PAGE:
feminism · public humiliation

On Surviving Public Humiliation

Recently I went to a guest lecture by an Internal Medicine Doctor that promised to examine the latest treatments, remedies and aids for cancer.

I situated myself on the inside of the second or third row and expected a long evening of power points but instead I got a personal dose of public humiliation.

The doctor took the stage and proceeded to lament lifestyle choices that lead everyone to cancer and searching for an audience scapegoat, let his eyes land on the young blonde student on the inside of the third row.

He left the stage, walked to where I was seated and proceeded to critique everything about my health from my nail beds, to the fold of flesh on my abdomen, to my thighs, my tongue and the circles under my eyes until he had rendered me a walking cesspool of disease without my consent.

Now, I would not hold myself up as exemplary, but I ran 4 years of varsity cross country, eat my vegetables and try and grab a good night of sleep here and there so I have been doing a lot of thinking of why he chose me. There were plenty of gentlemen my age and health level in the audience, fitting the description I am sure he was looking for. Why did he feel that a female fulfilled his agenda more sufficiently than a male audience member?

As he left me to return to the stage, I sat there with a burning face trying to decide what was the best reaction to something like this: was leaving the lecture a weaker decision than staying in my seat? By staying, was I supporting his actions?

I chose to remain in my seat, burning with indignation. I have a sister who has struggled with a life threatening eating disorder for the past decade and have watched many friends deal with the same insecurities, so WHY is it considered admissible for a male doctor to publicly pick apart a young female in a crowded room in front of complete strangers in the name of science? In a presentation where a simple power point example would have been sufficient, I was left wondering how some of my feminist heroes would have responded (including my mother, who I am sure would have given this doctor the finger shaking of his life.)

I step off my soapbox for the moment to ask you, Reader, how would you have reacted?

10 thoughts on “On Surviving Public Humiliation

  1. I'm horrified! I would also have stayed and waited it out, but I'd certainly be doing something about it afterward–like writing a VERY strongly worded letter to the doctor in question and to the people who engaged him to do the talk. His behaviour was beyond unacceptable, and I hate to think that he's done it before and might do it again. This was not a comedy show. You had not given your tacit consent to potentially being the target of his schtick. I'm so mad! Kudos to you for being graceful about it–but is graceful just a gender-coded term for “behaving appropriately for a woman”?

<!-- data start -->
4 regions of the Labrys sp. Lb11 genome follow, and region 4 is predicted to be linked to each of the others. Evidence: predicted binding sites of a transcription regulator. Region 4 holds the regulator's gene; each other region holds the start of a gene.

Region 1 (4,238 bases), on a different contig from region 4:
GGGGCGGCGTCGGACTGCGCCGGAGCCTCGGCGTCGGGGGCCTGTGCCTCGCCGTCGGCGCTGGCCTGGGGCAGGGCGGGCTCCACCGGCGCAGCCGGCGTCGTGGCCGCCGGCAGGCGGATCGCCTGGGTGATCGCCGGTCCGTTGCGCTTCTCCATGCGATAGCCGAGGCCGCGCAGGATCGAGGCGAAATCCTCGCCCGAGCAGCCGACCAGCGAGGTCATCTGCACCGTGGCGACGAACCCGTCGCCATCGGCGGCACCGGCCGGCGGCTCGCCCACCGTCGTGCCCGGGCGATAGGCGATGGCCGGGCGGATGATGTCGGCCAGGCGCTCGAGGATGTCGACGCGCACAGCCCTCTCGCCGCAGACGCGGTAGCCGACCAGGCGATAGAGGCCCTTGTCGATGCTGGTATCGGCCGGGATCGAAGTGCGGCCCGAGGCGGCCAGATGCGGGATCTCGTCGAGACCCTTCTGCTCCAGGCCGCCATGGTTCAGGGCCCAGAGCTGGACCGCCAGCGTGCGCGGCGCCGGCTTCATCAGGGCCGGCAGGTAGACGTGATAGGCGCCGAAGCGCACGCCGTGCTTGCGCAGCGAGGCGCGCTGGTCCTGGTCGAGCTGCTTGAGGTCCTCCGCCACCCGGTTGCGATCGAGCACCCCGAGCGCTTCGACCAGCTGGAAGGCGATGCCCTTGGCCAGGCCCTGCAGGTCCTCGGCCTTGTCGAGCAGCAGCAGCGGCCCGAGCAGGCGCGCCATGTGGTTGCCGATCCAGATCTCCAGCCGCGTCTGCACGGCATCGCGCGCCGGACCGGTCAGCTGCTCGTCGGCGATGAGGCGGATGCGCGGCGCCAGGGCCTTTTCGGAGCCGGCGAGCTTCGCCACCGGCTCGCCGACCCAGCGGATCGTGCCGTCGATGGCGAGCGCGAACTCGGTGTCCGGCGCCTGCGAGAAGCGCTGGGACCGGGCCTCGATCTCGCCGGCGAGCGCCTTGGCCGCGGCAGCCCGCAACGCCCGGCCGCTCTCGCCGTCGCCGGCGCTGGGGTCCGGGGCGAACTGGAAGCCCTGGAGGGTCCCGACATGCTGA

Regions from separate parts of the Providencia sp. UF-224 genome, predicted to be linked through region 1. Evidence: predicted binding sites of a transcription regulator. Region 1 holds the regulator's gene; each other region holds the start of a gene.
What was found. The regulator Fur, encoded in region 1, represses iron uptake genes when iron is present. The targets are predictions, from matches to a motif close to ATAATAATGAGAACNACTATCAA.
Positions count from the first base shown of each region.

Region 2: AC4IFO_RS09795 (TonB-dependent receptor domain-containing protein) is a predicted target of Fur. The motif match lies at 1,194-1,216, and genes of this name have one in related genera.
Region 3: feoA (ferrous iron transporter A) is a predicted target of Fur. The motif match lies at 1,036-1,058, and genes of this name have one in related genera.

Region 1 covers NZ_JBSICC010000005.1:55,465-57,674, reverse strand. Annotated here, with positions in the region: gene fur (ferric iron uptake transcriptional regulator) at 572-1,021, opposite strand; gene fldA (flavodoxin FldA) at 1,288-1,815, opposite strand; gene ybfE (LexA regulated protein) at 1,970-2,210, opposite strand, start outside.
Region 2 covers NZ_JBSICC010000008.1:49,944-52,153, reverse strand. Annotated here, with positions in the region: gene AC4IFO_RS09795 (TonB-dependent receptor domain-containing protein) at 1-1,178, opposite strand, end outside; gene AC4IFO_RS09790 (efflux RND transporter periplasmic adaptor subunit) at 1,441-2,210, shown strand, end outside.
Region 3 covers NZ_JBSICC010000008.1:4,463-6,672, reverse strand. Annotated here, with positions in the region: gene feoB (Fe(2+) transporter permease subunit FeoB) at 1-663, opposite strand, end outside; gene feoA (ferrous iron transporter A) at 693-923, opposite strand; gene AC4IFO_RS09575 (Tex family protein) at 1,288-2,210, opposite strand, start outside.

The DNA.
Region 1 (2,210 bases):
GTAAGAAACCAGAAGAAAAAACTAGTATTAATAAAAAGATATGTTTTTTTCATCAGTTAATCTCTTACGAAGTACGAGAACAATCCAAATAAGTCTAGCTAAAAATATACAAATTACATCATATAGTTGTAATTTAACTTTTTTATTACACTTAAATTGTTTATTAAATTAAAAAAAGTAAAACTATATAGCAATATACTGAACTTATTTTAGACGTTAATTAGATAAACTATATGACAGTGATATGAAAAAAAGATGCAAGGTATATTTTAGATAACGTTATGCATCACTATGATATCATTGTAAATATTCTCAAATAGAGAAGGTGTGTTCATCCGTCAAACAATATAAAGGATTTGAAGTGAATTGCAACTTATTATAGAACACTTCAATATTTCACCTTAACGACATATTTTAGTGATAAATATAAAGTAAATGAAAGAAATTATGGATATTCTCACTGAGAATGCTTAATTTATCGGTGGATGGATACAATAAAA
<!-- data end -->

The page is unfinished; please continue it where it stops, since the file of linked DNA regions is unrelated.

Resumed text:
2. This is absolutely horrific! I probably would have run out crying. And I agree with Melissa that I likely would have written to the doctor and to the venue or committee that brought him in to speak. Ugh, I'm disgusted. Even if someone in his audience did somehow “exemplify” the points he was trying to make, he still would have had absolutely NO right to comment on their bodies in that public space without their consent.


  3. Not only did he essentially engage in a physical examination of you, without your consent, but he also betrayed your privacy. If your family doctor, for instance, was to read out the details of your most recent examination to a waiting room full of patients, that would be a major breach of trust. How is this any different? Indeed, it's worse, given that you didn't consent to the examination in the first instance.
    Without a doubt he chose you because you are a young women and he is most likely accustomed to viewing women as objects, rather than humans. He possibly also chose you because he does this regularly and has learned from experience that women are less likely to protest what he is doing because of the way that we are trained to be polite.
    I would have probably reacted the same as you, shock and anger can be equally paralyzing as motivating.
    Had I eaten my wheaties, I might have taken an opportunity in the question period to ask him why he thought it appropriate to do what he did. But I would have framed that in part around the fact that pointing to lifestyle roots of cancer obscures the much more obvious causes of cancer: namely the toxins and hormone-mimickers that are almost unavoidable in our society.